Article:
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Senators Propose Boosting Seniors’ Social Security Benefits

U.S. Treasury check for Social Security benefits.Millions of seniors nationwide are among those who rely on the financial support they receive each month via their Social Security benefits checks.

However, many say that these payouts have failed to keep up with inflation and the escalating prices of basic goods and services over time. One analysis showed that retirees have in fact lost significant buying power in the past two decades, all while they tend to face steep increases in health care costs as they age. As of 2023, Social Security benefits experienced one of the biggest losses of purchasing power – 36 percent – since 2000.

A newly introduced bill seeks to remedy this.

The Cost-of-Living Adjustment (COLA)

At the end of each year, the Social Security Administration (SSA) informs Social Security recipients about how much they can expect to see in their payouts for the forthcoming year. Benefits typically undergo some level of change based on the SSA’s annual cost-of-living adjustment (COLA). In 2024, COLA rose slightly, by 3.2 percent. For the average retiree, that equates to receiving about $59 more per month compared with 2023.

The year prior to that, COLA had increased by 8.7 percent. Current predictions for 2025’s COLA are coming in at about 2 percent.

Today, COLA calculations are based on a metric known as the Consumer Price Index for Urban Wage Earners (CPI-W). This is where the recently proposed legislation focuses on making a change.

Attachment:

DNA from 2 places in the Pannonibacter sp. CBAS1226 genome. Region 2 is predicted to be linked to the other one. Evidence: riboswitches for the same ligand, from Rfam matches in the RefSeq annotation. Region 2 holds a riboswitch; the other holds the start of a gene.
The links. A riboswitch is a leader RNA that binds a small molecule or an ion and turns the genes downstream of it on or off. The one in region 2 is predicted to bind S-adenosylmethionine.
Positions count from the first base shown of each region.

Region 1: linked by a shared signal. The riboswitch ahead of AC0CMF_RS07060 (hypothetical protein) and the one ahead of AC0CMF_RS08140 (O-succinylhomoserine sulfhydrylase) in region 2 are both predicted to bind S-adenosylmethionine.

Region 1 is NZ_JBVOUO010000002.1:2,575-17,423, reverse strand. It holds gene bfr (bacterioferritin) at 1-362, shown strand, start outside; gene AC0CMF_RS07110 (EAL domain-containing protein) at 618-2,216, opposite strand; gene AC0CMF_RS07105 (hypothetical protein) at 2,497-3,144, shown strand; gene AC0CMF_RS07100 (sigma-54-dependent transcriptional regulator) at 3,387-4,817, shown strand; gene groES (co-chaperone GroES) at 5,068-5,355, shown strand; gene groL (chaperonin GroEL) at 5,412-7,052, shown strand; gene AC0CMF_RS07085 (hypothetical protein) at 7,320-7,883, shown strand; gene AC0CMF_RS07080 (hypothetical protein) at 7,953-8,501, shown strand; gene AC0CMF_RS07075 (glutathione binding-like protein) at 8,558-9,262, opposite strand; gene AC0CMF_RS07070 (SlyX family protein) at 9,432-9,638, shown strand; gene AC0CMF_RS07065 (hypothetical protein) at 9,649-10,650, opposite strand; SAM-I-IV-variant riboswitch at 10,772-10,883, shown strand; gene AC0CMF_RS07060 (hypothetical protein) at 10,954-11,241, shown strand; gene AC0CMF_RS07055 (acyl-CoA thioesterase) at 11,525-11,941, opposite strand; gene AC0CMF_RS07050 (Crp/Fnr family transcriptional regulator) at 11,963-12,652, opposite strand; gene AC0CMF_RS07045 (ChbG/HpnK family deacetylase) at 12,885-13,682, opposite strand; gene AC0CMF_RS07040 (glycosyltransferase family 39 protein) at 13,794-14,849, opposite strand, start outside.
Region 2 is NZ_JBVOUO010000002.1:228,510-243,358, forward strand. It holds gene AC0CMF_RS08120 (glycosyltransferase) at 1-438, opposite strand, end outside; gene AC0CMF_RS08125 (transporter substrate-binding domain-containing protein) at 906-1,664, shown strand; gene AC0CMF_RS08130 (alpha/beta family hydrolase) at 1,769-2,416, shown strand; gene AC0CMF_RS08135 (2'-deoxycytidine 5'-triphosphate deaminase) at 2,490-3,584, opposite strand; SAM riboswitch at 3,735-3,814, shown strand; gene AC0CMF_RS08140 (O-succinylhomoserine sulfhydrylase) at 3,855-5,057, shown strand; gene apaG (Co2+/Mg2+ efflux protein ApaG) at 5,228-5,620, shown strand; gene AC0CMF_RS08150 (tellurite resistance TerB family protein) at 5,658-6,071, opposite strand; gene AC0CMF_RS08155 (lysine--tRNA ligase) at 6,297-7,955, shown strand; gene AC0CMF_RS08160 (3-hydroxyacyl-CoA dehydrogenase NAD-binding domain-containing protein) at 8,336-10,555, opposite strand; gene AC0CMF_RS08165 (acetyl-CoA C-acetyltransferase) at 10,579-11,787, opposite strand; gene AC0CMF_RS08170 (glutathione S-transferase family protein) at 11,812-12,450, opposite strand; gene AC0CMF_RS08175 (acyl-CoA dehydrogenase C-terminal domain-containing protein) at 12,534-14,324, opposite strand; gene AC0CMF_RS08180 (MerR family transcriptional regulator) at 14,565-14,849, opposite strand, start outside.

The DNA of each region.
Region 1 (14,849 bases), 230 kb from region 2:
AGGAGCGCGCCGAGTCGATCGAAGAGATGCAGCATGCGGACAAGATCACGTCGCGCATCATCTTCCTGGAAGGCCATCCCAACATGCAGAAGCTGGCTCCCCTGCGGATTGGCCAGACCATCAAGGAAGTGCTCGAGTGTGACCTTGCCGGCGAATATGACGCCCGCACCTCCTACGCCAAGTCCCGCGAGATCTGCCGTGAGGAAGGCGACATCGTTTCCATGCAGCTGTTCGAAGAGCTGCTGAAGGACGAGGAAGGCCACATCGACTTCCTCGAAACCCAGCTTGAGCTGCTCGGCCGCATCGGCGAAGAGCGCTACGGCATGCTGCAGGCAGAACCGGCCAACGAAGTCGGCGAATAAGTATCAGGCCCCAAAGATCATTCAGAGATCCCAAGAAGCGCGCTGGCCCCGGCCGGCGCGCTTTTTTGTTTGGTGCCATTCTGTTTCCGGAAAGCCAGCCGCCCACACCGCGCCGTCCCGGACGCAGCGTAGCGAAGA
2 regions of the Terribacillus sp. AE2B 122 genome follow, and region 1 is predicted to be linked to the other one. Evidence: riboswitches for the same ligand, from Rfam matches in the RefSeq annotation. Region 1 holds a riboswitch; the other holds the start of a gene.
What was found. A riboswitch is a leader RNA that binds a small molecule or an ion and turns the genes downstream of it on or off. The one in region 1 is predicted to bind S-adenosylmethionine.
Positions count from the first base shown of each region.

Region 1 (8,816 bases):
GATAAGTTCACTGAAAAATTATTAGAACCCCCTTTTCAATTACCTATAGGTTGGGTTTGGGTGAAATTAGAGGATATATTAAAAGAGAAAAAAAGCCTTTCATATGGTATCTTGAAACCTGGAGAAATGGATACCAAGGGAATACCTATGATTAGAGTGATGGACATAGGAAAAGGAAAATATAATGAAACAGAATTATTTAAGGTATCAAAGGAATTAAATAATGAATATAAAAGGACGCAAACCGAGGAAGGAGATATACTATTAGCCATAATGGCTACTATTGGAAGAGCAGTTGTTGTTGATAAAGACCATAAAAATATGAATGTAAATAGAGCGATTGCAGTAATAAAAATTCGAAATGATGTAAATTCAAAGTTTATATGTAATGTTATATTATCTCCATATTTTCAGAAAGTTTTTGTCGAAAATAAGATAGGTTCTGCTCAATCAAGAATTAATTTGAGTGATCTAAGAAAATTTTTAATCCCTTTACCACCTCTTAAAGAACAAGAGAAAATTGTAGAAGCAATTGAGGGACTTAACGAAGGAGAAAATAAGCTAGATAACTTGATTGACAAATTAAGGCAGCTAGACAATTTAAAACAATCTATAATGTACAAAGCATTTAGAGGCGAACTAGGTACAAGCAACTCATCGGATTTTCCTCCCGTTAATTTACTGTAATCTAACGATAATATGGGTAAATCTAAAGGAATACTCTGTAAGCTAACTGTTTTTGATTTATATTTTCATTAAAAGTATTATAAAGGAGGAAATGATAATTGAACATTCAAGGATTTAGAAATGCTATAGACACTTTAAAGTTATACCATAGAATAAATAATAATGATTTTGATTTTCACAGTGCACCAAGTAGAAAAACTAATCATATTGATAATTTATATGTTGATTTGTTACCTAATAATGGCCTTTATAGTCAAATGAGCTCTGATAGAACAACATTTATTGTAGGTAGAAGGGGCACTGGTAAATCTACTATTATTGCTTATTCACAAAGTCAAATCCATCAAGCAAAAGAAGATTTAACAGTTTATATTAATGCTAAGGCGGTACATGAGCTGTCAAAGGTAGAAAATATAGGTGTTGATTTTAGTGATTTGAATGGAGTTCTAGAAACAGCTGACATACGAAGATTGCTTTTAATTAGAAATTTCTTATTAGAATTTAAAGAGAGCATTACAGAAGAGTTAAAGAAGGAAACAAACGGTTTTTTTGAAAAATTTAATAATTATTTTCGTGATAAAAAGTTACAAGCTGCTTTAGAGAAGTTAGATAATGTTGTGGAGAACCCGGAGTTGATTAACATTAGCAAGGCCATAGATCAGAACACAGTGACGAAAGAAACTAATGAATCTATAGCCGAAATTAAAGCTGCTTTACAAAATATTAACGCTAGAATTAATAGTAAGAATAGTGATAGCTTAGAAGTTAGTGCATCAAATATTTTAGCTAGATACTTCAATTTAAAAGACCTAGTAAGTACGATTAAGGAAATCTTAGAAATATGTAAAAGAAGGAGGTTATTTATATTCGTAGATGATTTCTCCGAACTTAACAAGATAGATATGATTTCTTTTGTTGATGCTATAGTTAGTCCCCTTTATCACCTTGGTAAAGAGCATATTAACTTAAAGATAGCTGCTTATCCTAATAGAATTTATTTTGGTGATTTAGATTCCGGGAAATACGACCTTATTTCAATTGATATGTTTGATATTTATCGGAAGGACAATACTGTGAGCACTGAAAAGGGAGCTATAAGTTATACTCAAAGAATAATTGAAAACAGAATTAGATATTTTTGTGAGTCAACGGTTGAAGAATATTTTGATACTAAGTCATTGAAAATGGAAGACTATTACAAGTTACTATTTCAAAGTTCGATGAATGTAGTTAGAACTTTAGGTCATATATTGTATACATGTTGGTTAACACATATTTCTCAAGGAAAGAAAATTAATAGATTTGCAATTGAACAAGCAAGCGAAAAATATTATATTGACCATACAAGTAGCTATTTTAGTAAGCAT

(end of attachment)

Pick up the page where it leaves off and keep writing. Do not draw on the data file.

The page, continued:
Boosting Benefits and COLAs for Seniors Act

In late March 2024, U.S. Sen. Bob Casey (D-PA) introduced the Boosting Benefits and COLAs for Seniors Act. Four Democratic senators are serving as co-sponsors: Richard Blumenthal of Connecticut, John Fetterman of Pennsylvania, Kirsten Gillibrand of New York, and Vermont’s Bernie Sanders, plus Peter Welch, an independent from Vermont.

The Act centers on changing the formula that the SSA uses to calculate Social Security benefits for older adults. It proposes using a different metric, the Consumer Price Index for the Elderly (CPI-E). Incorporating the CPI-E into the equation would, according to advocates, better reflect the specific types of costs facing subgroups like seniors.

As co-sponsor Sen. Gillibrand puts it, the bill would “factor the high cost of health care into Social Security benefits calculations.” In turn, this would mean bigger payouts for seniors and, she adds, would “help make sure recipients aren’t forced to choose between paying for their medication and buying other necessities.”

Nearly a dozen different agencies, including Arc of the United States, the Alliance for Retired Americans, and Justice in Aging, have endorsed the bill.